Secretary of Defense James Mattis called for a ceasefire in war-torn Yemen within the next 30 days during a discussion at the U.S. Institute of Peace (USIP) on Tuesday. Mattis told former Bush national security adviser Stephen Hadley that "only way we're going to really solve this" conflict is with a ceasefire within the next month.
Yemen's civil war, which pits a U.S.-backed, Saudi-led coalition against Houthi rebels supported by Iran, has devastated the Middle Eastern country since its outbreak in 2015. In August, the U.N. issued a report accusing the Saudi-led coalition of carrying out attacks on weddings and schools. Last week, the U.N. said the country was on the brink of famine.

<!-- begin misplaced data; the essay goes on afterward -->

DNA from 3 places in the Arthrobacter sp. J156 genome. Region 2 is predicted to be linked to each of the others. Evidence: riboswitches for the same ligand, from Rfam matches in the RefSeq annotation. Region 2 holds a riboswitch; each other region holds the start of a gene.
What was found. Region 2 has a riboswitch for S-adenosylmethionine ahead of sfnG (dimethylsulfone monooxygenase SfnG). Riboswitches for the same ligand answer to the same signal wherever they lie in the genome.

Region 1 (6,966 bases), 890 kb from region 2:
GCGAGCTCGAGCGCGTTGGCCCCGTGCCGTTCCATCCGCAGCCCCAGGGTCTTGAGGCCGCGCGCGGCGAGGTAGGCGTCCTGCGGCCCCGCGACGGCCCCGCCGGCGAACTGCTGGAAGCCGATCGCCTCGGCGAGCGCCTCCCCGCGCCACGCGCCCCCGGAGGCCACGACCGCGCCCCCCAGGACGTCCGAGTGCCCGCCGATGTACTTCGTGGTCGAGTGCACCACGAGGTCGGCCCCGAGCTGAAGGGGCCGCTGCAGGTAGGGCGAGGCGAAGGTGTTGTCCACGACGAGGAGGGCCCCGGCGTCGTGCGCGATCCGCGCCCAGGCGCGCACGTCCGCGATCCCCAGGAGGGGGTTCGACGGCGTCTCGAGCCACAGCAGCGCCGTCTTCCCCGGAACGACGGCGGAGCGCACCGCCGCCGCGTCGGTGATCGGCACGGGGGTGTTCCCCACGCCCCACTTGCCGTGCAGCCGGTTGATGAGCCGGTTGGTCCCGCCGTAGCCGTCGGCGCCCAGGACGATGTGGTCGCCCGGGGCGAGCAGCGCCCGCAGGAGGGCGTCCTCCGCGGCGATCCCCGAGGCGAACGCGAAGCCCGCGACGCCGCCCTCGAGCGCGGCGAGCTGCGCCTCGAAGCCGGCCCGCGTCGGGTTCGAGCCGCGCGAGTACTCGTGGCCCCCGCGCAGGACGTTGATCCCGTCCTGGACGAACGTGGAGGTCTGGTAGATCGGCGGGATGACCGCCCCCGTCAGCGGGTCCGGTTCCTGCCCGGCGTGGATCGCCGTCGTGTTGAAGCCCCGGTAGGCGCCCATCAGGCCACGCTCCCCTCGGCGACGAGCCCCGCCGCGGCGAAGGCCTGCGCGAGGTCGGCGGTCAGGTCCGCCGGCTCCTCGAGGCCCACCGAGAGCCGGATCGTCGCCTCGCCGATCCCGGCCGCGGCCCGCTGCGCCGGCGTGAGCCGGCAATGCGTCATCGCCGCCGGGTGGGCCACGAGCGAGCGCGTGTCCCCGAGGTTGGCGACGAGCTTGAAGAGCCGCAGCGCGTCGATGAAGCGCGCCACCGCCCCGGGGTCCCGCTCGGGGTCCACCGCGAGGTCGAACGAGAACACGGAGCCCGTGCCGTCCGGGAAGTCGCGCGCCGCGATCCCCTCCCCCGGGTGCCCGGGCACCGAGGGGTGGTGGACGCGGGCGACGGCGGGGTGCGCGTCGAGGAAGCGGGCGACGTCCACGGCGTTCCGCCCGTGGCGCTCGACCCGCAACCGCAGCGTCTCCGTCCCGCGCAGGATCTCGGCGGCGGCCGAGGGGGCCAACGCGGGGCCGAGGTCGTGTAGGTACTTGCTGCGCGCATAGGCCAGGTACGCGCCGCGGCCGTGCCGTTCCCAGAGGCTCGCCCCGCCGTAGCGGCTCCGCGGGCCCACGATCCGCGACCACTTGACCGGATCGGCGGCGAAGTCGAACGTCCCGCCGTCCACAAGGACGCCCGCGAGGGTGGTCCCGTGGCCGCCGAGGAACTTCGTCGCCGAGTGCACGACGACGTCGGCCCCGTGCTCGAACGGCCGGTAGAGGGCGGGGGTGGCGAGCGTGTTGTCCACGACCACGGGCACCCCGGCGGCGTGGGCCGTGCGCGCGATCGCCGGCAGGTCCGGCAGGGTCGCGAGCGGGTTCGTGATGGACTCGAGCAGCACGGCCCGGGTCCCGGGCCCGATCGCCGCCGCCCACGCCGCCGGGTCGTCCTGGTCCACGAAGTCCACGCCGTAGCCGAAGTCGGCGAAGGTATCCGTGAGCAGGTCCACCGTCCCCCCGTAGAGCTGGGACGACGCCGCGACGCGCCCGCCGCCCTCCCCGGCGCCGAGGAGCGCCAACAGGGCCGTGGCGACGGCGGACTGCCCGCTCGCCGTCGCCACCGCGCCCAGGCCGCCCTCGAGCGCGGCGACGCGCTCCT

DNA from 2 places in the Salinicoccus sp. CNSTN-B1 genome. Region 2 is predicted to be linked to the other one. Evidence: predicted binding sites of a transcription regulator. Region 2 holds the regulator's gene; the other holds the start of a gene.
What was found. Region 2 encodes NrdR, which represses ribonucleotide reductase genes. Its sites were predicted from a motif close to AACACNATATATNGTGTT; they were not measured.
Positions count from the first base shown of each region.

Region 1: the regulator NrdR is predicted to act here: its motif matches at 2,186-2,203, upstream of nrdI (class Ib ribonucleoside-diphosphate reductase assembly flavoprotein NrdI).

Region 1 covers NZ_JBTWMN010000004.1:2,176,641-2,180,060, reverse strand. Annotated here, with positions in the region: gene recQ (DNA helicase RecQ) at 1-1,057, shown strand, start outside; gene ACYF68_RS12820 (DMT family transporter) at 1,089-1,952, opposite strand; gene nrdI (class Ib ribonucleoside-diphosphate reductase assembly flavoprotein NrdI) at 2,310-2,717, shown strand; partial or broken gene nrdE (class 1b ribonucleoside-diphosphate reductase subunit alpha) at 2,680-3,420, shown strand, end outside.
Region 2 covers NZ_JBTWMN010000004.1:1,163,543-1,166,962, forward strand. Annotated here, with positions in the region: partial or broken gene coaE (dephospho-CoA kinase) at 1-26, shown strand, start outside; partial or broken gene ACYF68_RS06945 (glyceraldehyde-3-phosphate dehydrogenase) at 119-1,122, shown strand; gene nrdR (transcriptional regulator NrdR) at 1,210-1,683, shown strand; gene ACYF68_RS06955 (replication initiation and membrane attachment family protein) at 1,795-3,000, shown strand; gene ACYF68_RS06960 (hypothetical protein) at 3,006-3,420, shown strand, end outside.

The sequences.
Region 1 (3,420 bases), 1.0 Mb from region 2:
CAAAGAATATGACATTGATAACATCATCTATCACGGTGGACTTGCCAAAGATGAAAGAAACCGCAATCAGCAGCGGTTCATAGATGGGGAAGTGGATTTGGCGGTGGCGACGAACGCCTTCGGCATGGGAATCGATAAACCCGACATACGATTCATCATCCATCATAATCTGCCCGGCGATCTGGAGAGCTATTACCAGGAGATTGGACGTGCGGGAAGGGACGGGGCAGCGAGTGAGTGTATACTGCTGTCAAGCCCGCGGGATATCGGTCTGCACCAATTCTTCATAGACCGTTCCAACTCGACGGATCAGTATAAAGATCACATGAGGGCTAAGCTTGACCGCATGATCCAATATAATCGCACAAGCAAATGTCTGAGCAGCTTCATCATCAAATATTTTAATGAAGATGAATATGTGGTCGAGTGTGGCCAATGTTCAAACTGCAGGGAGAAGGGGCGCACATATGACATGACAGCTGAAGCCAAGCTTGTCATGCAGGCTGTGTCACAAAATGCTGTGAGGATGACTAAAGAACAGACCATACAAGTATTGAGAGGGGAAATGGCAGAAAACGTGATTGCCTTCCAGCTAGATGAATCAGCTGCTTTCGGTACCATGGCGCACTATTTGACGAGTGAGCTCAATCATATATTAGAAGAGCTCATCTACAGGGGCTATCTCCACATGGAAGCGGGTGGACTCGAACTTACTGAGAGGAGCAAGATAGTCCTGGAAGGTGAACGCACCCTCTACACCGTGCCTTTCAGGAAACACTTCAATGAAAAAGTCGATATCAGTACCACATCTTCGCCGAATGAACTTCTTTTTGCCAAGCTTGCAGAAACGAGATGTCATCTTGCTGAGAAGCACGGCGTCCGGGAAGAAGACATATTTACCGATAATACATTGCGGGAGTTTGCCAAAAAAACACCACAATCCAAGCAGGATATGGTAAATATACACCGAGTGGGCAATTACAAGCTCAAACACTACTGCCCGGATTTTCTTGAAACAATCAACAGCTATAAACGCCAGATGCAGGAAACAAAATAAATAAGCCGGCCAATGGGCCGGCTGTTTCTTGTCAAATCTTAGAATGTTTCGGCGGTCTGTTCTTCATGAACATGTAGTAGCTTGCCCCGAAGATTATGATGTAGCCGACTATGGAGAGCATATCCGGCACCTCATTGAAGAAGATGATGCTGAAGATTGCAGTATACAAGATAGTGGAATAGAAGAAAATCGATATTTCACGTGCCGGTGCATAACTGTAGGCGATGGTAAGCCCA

Mattis said in his talk with USIP that the U.S. is still providing logistical support and "certain information" to the coalition. But he said that the parties involved needed to work towards a long-term solution to end the conflict.
"The longer-term solution, and by longer-term, I mean 30 days from now, we want to see everybody sitting around the table, based on a ceasefire, based on a pullback from the border, and then based on ceasing dropping of bombs, that will permit the [U.N.] special envoy — Martin Griffiths, who's very good, he knows what he's doing — to get them together in Sweden and end this war," Mattis said.
The U.S. has been criticized for its financial and diplomatic support of Saudi Arabia, particularly since the death of journalist Jamal Khashoggi at the Saudi consulate in Turkey earlier this month. Mattis said he considered Khashoggi's death and the conflict in Yemen separate issues.
"We've got to move toward a peace effort here and we can't say we're going to be doing this sometime in the future. We need to be doing this in the next 30 days," he said.
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